The Russians launched another dog into orbit and then safely brought back the five-ton vehicle and its canine passenger. The dog and other biological subjects were under TV surveillance during the trip. (1:2-3) – March 10, 1961

The United States and the Soviet Union both took giant steps into space in preparation for manned flight. From Cape Canaveral, a 78-pound package of scientific instruments was fired into a wide-swinging earth orbit designed to take it 120,000 miles into space to chart safe paths for space travel. (1:2) – March 26, 1961

Soviet scientists launched into orbit and brought back safely another five-ton vehicle with a canine passenger. (1:3) – March 26, 1961

The President asked Congress for a $125,670,000 increase in the space agency’s budget to permit accelerated development of huge launching vehicles that would match or excel the weight-lifting capacity of Soviet rockets. (12:3) – March 29, 1961

President Kennedy assured Congress that he had no intention of subordinating the activities of the civilian space agency to those of the military. (1:1) – April 2, 1961

The first military operational assignment in space was given to the Air Force ’ the responsibility for operating all reconnaissance satellites for the collection of intelligence. The move indicated that Air Force research and development assignments in space meant operational authority afterward. (1:2) – April 2, 1961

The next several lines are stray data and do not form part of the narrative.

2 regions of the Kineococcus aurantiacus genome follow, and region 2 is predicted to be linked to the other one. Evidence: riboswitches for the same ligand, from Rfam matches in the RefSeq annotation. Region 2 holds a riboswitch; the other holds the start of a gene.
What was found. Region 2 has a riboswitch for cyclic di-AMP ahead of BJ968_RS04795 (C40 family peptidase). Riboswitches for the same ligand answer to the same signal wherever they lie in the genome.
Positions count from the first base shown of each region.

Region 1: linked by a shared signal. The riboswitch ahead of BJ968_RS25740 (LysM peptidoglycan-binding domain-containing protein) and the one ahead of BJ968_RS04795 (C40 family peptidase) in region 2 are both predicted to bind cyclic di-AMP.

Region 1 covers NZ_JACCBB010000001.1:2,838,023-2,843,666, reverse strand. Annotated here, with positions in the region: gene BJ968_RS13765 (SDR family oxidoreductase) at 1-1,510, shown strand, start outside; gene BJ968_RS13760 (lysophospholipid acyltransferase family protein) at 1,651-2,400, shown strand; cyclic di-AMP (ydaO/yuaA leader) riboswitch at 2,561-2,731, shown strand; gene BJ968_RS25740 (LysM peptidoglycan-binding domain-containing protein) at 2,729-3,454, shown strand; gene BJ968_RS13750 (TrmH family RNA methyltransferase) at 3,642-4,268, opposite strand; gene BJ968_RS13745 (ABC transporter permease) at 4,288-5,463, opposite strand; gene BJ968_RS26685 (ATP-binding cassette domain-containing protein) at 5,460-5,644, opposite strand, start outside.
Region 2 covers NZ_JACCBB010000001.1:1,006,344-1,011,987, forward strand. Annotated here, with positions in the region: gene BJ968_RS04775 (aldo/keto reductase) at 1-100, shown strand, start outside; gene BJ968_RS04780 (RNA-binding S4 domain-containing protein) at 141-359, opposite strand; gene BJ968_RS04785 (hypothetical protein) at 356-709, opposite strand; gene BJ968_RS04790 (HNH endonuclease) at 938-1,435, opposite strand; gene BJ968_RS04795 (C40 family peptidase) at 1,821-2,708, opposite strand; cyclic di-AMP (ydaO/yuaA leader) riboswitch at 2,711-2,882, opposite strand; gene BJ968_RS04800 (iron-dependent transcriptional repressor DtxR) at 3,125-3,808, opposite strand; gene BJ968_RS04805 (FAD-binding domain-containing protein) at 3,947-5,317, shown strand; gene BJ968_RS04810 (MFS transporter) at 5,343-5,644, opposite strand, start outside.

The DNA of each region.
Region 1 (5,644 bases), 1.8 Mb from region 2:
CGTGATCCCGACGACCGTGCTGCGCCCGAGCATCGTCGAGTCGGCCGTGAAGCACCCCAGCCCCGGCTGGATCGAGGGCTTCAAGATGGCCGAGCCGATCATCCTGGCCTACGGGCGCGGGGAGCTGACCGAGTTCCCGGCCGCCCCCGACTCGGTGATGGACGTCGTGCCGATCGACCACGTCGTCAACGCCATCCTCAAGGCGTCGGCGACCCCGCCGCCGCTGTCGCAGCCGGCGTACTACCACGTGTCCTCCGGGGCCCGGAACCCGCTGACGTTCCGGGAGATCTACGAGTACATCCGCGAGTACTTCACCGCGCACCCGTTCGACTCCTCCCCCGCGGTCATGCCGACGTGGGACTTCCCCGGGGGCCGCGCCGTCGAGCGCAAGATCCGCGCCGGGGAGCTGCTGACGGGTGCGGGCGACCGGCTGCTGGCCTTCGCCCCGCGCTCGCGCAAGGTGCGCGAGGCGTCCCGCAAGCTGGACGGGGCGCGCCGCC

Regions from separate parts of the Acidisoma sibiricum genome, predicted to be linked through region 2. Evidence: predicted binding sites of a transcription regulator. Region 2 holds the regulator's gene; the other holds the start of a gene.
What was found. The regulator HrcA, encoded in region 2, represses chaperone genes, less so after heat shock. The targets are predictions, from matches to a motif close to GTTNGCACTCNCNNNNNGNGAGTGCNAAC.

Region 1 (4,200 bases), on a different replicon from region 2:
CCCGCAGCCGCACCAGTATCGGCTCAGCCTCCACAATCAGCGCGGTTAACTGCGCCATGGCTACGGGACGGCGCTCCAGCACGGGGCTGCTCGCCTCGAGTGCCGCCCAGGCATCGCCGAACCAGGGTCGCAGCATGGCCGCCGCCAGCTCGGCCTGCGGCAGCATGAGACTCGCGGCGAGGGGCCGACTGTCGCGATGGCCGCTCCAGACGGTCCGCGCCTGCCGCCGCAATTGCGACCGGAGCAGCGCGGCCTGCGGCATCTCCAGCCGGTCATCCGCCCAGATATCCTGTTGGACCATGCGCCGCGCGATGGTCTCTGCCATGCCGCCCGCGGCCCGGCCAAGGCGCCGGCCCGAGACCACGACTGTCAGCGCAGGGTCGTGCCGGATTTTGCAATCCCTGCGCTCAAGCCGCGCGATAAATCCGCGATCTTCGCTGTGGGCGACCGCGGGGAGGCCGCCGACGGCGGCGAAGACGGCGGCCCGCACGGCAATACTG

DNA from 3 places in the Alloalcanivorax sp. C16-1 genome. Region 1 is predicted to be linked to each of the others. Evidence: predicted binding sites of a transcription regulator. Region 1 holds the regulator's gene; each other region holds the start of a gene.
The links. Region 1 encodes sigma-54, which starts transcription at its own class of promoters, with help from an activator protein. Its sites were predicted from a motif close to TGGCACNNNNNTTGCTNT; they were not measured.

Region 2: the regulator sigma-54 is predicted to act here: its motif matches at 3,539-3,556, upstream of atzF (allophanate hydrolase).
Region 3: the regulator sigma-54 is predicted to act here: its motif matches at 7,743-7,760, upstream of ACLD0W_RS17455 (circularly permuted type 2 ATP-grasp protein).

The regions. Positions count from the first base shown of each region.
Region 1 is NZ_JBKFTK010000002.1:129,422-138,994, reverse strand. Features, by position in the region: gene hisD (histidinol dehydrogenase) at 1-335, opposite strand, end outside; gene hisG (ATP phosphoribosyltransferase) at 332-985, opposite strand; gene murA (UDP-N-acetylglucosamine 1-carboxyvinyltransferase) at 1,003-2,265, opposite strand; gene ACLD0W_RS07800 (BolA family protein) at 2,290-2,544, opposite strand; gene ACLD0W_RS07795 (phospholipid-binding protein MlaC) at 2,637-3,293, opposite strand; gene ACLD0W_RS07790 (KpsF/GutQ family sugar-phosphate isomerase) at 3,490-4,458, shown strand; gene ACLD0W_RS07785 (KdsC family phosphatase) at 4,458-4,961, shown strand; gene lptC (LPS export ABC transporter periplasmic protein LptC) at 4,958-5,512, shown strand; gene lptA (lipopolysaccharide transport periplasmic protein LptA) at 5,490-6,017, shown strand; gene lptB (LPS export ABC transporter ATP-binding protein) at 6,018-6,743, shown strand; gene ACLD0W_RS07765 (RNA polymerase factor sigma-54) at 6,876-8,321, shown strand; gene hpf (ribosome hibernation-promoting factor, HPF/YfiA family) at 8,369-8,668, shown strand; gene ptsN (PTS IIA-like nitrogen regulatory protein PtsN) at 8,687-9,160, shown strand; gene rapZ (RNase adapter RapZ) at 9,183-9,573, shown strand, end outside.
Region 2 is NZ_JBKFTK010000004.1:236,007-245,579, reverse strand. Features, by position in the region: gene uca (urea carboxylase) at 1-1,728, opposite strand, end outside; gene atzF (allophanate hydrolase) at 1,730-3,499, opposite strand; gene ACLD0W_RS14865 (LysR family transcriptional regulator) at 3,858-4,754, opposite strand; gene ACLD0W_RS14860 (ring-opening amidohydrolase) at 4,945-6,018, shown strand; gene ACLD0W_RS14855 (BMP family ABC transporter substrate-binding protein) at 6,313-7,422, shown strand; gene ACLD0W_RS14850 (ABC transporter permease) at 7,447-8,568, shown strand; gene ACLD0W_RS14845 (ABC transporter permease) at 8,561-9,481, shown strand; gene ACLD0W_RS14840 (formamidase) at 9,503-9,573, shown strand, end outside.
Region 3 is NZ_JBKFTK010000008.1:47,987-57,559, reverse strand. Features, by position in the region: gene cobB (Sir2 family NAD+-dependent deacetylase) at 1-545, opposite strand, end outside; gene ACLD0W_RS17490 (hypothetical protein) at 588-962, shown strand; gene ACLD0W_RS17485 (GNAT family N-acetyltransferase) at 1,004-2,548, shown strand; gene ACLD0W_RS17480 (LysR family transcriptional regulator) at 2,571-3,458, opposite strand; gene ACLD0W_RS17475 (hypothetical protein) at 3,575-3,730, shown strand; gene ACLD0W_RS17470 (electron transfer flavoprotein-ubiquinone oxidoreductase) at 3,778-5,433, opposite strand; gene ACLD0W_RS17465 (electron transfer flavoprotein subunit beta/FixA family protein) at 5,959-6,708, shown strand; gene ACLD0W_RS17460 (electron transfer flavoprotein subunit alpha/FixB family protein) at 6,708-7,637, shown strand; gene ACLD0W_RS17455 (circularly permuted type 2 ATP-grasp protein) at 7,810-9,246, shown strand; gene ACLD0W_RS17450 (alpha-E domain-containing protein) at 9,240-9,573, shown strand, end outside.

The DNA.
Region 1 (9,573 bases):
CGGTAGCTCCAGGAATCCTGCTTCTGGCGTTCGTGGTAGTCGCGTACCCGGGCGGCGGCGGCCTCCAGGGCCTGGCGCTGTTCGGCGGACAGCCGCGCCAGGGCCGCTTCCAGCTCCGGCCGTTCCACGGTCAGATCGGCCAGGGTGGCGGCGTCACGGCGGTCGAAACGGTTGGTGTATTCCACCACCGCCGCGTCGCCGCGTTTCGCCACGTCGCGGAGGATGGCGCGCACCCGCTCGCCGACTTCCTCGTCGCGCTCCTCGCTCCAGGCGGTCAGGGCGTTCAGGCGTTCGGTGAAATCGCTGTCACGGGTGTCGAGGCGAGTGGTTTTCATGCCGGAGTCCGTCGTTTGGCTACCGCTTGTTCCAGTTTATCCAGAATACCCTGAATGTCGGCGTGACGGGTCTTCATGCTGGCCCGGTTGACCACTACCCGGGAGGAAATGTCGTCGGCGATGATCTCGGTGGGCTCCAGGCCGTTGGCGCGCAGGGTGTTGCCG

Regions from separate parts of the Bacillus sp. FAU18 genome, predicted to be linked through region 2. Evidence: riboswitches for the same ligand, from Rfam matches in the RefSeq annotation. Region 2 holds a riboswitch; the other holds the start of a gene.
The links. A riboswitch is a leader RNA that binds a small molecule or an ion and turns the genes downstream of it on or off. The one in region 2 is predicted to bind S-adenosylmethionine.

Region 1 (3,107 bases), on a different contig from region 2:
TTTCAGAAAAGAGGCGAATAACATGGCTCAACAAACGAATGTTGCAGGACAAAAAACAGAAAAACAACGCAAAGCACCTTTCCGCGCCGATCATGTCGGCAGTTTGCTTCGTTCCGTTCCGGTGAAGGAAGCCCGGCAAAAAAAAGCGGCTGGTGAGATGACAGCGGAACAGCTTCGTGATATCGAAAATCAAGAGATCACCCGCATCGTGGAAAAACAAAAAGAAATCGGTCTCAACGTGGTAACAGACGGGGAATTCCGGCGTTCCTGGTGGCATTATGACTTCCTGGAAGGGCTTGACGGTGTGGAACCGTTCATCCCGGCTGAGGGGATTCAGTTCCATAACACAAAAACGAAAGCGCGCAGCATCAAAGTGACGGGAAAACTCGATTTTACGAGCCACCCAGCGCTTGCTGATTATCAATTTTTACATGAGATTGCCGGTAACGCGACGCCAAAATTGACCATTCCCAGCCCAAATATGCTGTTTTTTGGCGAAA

Man made his first leap beyond the earth today and returned safely. The Soviet Union announced triumphantly that a space vehicle carrying an Air Force major had been launched, orbited the earth and by use of a braking device been brought safely back through the atmosphere to a landing on Soviet territory. Two-way radio contact had been maintained with the 27-year-old officer, Maj. Yuri Gagarin. The 10,395-pound satellite; named the Vostok (East), sped between 15,000 and 18,000 miles an hour, faster than man had ever traveled, between 109.5 and 187.75 miles above the earth. (1:8) – April 12, 1961

At Cape Canaveral, the countdown began for a second attempt to send an astronaut on a 290-mile rocket flight some time after sun-up today. (1:3) – May 5, 1961

Spurred by the success of the first United States man-in-space flight, the Administration is planning a 25 per cent increase in the space budget. (1:1) – May 10, 1961

Mr. Kennedy’s proposal to accelerate the nation’s space program in an attempt to beat the Russians with a manned expedition to the moon was approved unanimously by the Senate space committee. (13:1) – June 28, 1961

The United States placed two experimental satellites into orbit, one, the 3,500-pound Midas, to detect enemy intercontinental missiles as they are launched. The other was the Tiros, a meteorological satellite that spots such storms as hurricanes. (1:8) – July 13, 1961

Meanwhile, President Kennedy’s plan for the even more dramatic moon shot won resounding approval in Congress where a joint committee voted to let him spend every penny he asked for this year to get the program moving. (12:1-2) – July 20, 1961